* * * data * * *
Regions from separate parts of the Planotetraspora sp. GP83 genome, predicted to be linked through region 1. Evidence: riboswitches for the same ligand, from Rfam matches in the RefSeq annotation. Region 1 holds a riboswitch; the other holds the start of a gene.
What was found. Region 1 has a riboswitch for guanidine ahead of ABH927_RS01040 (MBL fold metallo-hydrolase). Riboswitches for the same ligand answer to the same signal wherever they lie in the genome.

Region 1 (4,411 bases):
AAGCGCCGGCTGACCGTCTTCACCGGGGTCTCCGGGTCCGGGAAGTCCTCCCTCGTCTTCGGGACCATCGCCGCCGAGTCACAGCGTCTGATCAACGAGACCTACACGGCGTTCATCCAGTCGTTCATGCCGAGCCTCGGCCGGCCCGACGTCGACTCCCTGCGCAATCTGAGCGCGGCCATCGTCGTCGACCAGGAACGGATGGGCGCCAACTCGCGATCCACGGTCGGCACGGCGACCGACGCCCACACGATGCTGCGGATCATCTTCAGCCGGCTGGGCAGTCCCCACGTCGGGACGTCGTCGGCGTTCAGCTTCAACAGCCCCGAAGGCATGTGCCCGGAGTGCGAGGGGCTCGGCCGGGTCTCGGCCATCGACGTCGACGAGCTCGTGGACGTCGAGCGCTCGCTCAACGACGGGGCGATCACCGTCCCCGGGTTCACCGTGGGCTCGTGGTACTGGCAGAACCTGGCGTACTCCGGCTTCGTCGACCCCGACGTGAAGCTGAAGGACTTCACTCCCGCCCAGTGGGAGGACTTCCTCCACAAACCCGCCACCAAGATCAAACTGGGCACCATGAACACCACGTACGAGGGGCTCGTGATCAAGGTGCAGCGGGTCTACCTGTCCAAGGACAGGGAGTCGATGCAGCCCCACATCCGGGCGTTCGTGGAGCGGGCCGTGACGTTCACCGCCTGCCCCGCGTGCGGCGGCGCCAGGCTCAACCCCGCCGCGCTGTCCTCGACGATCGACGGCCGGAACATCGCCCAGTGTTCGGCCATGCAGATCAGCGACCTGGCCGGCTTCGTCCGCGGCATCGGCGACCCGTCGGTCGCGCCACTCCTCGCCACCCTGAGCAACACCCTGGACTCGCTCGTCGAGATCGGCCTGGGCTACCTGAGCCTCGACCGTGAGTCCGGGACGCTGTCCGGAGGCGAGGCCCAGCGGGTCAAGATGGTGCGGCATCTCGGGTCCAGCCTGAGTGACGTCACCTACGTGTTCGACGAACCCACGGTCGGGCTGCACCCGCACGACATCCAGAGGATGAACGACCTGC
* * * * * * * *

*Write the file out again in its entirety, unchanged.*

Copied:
Regions from separate parts of the Planotetraspora sp. GP83 genome, predicted to be linked through region 1. Evidence: riboswitches for the same ligand, from Rfam matches in the RefSeq annotation. Region 1 holds a riboswitch; the other holds the start of a gene.
What was found. Region 1 has a riboswitch for guanidine ahead of ABH927_RS01040 (MBL fold metallo-hydrolase). Riboswitches for the same ligand answer to the same signal wherever they lie in the genome.

Region 1 (4,411 bases):
AAGCGCCGGCTGACCGTCTTCACCGGGGTCTCCGGGTCCGGGAAGTCCTCCCTCGTCTTCGGGACCATCGCCGCCGAGTCACAGCGTCTGATCAACGAGACCTACACGGCGTTCATCCAGTCGTTCATGCCGAGCCTCGGCCGGCCCGACGTCGACTCCCTGCGCAATCTGAGCGCGGCCATCGTCGTCGACCAGGAACGGATGGGCGCCAACTCGCGATCCACGGTCGGCACGGCGACCGACGCCCACACGATGCTGCGGATCATCTTCAGCCGGCTGGGCAGTCCCCACGTCGGGACGTCGTCGGCGTTCAGCTTCAACAGCCCCGAAGGCATGTGCCCGGAGTGCGAGGGGCTCGGCCGGGTCTCGGCCATCGACGTCGACGAGCTCGTGGACGTCGAGCGCTCGCTCAACGACGGGGCGATCACCGTCCCCGGGTTCACCGTGGGCTCGTGGTACTGGCAGAACCTGGCGTACTCCGGCTTCGTCGACCCCGACGTGAAGCTGAAGGACTTCACTCCCGCCCAGTGGGAGGACTTCCTCCACAAACCCGCCACCAAGATCAAACTGGGCACCATGAACACCACGTACGAGGGGCTCGTGATCAAGGTGCAGCGGGTCTACCTGTCCAAGGACAGGGAGTCGATGCAGCCCCACATCCGGGCGTTCGTGGAGCGGGCCGTGACGTTCACCGCCTGCCCCGCGTGCGGCGGCGCCAGGCTCAACCCCGCCGCGCTGTCCTCGACGATCGACGGCCGGAACATCGCCCAGTGTTCGGCCATGCAGATCAGCGACCTGGCCGGCTTCGTCCGCGGCATCGGCGACCCGTCGGTCGCGCCACTCCTCGCCACCCTGAGCAACACCCTGGACTCGCTCGTCGAGATCGGCCTGGGCTACCTGAGCCTCGACCGTGAGTCCGGGACGCTGTCCGGAGGCGAGGCCCAGCGGGTCAAGATGGTGCGGCATCTCGGGTCCAGCCTGAGTGACGTCACCTACGTGTTCGACGAACCCACGGTCGGGCTGCACCCGCACGACATCCAGAGGATGAACGACCTGC